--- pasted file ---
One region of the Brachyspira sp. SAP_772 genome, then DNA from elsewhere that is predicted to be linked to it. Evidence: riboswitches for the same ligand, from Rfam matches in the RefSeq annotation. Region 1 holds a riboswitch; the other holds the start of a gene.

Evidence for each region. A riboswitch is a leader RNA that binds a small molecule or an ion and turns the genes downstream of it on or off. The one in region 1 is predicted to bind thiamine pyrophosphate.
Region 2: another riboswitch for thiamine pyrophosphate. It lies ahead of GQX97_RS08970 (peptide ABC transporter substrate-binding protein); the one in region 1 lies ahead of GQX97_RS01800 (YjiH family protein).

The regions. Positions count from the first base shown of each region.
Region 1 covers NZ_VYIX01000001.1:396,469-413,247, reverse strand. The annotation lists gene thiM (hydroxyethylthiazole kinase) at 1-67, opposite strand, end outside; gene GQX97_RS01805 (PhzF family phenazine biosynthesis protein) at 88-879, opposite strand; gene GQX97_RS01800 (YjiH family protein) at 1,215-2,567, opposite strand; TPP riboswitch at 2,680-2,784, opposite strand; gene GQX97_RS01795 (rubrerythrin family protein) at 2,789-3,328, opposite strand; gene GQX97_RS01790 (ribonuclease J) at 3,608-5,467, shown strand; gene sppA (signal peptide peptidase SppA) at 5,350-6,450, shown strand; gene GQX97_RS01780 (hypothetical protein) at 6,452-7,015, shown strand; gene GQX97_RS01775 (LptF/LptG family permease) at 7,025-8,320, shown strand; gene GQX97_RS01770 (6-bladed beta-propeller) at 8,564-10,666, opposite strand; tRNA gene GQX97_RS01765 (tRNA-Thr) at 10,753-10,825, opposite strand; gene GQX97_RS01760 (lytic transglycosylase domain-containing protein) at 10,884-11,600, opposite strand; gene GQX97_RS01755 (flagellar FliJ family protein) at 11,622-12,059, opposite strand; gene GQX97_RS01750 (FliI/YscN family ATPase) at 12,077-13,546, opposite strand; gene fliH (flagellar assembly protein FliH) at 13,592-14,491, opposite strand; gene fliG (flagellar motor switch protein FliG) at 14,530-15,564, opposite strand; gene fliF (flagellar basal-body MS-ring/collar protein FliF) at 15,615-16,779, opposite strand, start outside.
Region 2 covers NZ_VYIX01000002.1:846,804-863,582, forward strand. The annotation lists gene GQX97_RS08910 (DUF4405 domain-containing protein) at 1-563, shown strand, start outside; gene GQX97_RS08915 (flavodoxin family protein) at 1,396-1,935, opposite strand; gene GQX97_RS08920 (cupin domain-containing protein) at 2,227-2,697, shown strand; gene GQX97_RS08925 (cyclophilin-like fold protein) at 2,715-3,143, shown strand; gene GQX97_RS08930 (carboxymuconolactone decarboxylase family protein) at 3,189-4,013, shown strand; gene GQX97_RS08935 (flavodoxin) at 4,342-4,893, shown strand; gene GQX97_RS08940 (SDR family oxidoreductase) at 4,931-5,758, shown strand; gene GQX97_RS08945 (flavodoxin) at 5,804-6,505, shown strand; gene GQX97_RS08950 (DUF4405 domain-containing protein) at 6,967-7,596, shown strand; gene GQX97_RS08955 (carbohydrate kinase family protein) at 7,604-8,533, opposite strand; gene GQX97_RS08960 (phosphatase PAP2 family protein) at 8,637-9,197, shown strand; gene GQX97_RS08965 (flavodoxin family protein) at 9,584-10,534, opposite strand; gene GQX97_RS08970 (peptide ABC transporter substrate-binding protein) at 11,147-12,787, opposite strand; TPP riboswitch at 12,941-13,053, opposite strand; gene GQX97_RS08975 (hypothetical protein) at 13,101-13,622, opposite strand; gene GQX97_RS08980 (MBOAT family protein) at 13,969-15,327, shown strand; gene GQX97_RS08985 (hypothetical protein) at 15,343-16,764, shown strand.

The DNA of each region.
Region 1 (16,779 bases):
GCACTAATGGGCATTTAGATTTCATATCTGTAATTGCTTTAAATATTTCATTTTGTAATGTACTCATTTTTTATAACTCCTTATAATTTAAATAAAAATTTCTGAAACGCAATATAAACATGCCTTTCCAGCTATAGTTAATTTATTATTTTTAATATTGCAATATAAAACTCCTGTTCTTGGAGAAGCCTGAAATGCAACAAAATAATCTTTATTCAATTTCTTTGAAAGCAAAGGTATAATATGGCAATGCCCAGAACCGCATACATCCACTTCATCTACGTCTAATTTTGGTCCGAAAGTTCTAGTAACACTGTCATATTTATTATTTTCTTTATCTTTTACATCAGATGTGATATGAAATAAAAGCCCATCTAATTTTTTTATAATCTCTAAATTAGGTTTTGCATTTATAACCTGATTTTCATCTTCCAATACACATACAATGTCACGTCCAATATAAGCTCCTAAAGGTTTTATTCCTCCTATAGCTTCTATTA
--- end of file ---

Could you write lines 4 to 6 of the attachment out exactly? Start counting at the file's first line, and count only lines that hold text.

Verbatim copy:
The regions. Positions count from the first base shown of each region.
Region 1 covers NZ_VYIX01000001.1:396,469-413,247, reverse strand. The annotation lists gene thiM (hydroxyethylthiazole kinase) at 1-67, opposite strand, end outside; gene GQX97_RS01805 (PhzF family phenazine biosynthesis protein) at 88-879, opposite strand; gene GQX97_RS01800 (YjiH family protein) at 1,215-2,567, opposite strand; TPP riboswitch at 2,680-2,784, opposite strand; gene GQX97_RS01795 (rubrerythrin family protein) at 2,789-3,328, opposite strand; gene GQX97_RS01790 (ribonuclease J) at 3,608-5,467, shown strand; gene sppA (signal peptide peptidase SppA) at 5,350-6,450, shown strand; gene GQX97_RS01780 (hypothetical protein) at 6,452-7,015, shown strand; gene GQX97_RS01775 (LptF/LptG family permease) at 7,025-8,320, shown strand; gene GQX97_RS01770 (6-bladed beta-propeller) at 8,564-10,666, opposite strand; tRNA gene GQX97_RS01765 (tRNA-Thr) at 10,753-10,825, opposite strand; gene GQX97_RS01760 (lytic transglycosylase domain-containing protein) at 10,884-11,600, opposite strand; gene GQX97_RS01755 (flagellar FliJ family protein) at 11,622-12,059, opposite strand; gene GQX97_RS01750 (FliI/YscN family ATPase) at 12,077-13,546, opposite strand; gene fliH (flagellar assembly protein FliH) at 13,592-14,491, opposite strand; gene fliG (flagellar motor switch protein FliG) at 14,530-15,564, opposite strand; gene fliF (flagellar basal-body MS-ring/collar protein FliF) at 15,615-16,779, opposite strand, start outside.
Region 2 covers NZ_VYIX01000002.1:846,804-863,582, forward strand. The annotation lists gene GQX97_RS08910 (DUF4405 domain-containing protein) at 1-563, shown strand, start outside; gene GQX97_RS08915 (flavodoxin family protein) at 1,396-1,935, opposite strand; gene GQX97_RS08920 (cupin domain-containing protein) at 2,227-2,697, shown strand; gene GQX97_RS08925 (cyclophilin-like fold protein) at 2,715-3,143, shown strand; gene GQX97_RS08930 (carboxymuconolactone decarboxylase family protein) at 3,189-4,013, shown strand; gene GQX97_RS08935 (flavodoxin) at 4,342-4,893, shown strand; gene GQX97_RS08940 (SDR family oxidoreductase) at 4,931-5,758, shown strand; gene GQX97_RS08945 (flavodoxin) at 5,804-6,505, shown strand; gene GQX97_RS08950 (DUF4405 domain-containing protein) at 6,967-7,596, shown strand; gene GQX97_RS08955 (carbohydrate kinase family protein) at 7,604-8,533, opposite strand; gene GQX97_RS08960 (phosphatase PAP2 family protein) at 8,637-9,197, shown strand; gene GQX97_RS08965 (flavodoxin family protein) at 9,584-10,534, opposite strand; gene GQX97_RS08970 (peptide ABC transporter substrate-binding protein) at 11,147-12,787, opposite strand; TPP riboswitch at 12,941-13,053, opposite strand; gene GQX97_RS08975 (hypothetical protein) at 13,101-13,622, opposite strand; gene GQX97_RS08980 (MBOAT family protein) at 13,969-15,327, shown strand; gene GQX97_RS08985 (hypothetical protein) at 15,343-16,764, shown strand.